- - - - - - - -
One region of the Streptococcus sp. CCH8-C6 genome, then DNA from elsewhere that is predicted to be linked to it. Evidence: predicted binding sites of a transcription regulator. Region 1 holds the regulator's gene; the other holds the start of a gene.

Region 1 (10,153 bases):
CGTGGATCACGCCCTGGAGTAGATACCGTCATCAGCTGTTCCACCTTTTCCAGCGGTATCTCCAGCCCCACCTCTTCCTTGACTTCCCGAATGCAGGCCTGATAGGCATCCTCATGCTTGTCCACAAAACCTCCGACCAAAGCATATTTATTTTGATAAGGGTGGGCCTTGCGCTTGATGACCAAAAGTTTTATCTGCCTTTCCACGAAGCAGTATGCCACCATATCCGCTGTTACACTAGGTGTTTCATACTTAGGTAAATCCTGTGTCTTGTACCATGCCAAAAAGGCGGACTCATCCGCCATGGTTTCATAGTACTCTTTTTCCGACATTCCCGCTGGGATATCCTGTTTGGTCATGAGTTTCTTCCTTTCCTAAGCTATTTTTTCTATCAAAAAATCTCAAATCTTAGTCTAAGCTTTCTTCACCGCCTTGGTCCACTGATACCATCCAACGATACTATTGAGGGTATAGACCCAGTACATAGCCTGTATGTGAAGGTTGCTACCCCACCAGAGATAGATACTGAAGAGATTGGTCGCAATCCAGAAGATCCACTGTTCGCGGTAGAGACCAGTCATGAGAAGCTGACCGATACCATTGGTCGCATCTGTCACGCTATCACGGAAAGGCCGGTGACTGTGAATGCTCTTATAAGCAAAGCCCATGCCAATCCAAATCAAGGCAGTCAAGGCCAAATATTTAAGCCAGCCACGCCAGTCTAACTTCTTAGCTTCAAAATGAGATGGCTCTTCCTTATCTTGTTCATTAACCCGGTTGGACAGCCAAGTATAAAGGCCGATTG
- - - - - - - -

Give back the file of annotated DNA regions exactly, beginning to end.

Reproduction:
One region of the Streptococcus sp. CCH8-C6 genome, then DNA from elsewhere that is predicted to be linked to it. Evidence: predicted binding sites of a transcription regulator. Region 1 holds the regulator's gene; the other holds the start of a gene.

Region 1 (10,153 bases):
CGTGGATCACGCCCTGGAGTAGATACCGTCATCAGCTGTTCCACCTTTTCCAGCGGTATCTCCAGCCCCACCTCTTCCTTGACTTCCCGAATGCAGGCCTGATAGGCATCCTCATGCTTGTCCACAAAACCTCCGACCAAAGCATATTTATTTTGATAAGGGTGGGCCTTGCGCTTGATGACCAAAAGTTTTATCTGCCTTTCCACGAAGCAGTATGCCACCATATCCGCTGTTACACTAGGTGTTTCATACTTAGGTAAATCCTGTGTCTTGTACCATGCCAAAAAGGCGGACTCATCCGCCATGGTTTCATAGTACTCTTTTTCCGACATTCCCGCTGGGATATCCTGTTTGGTCATGAGTTTCTTCCTTTCCTAAGCTATTTTTTCTATCAAAAAATCTCAAATCTTAGTCTAAGCTTTCTTCACCGCCTTGGTCCACTGATACCATCCAACGATACTATTGAGGGTATAGACCCAGTACATAGCCTGTATGTGAAGGTTGCTACCCCACCAGAGATAGATACTGAAGAGATTGGTCGCAATCCAGAAGATCCACTGTTCGCGGTAGAGACCAGTCATGAGAAGCTGACCGATACCATTGGTCGCATCTGTCACGCTATCACGGAAAGGCCGGTGACTGTGAATGCTCTTATAAGCAAAGCCCATGCCAATCCAAATCAAGGCAGTCAAGGCCAAATATTTAAGCCAGCCACGCCAGTCTAACTTCTTAGCTTCAAAATGAGATGGCTCTTCCTTATCTTGTTCATTAACCCGGTTGGACAGCCAAGTATAAAGGCCGATTG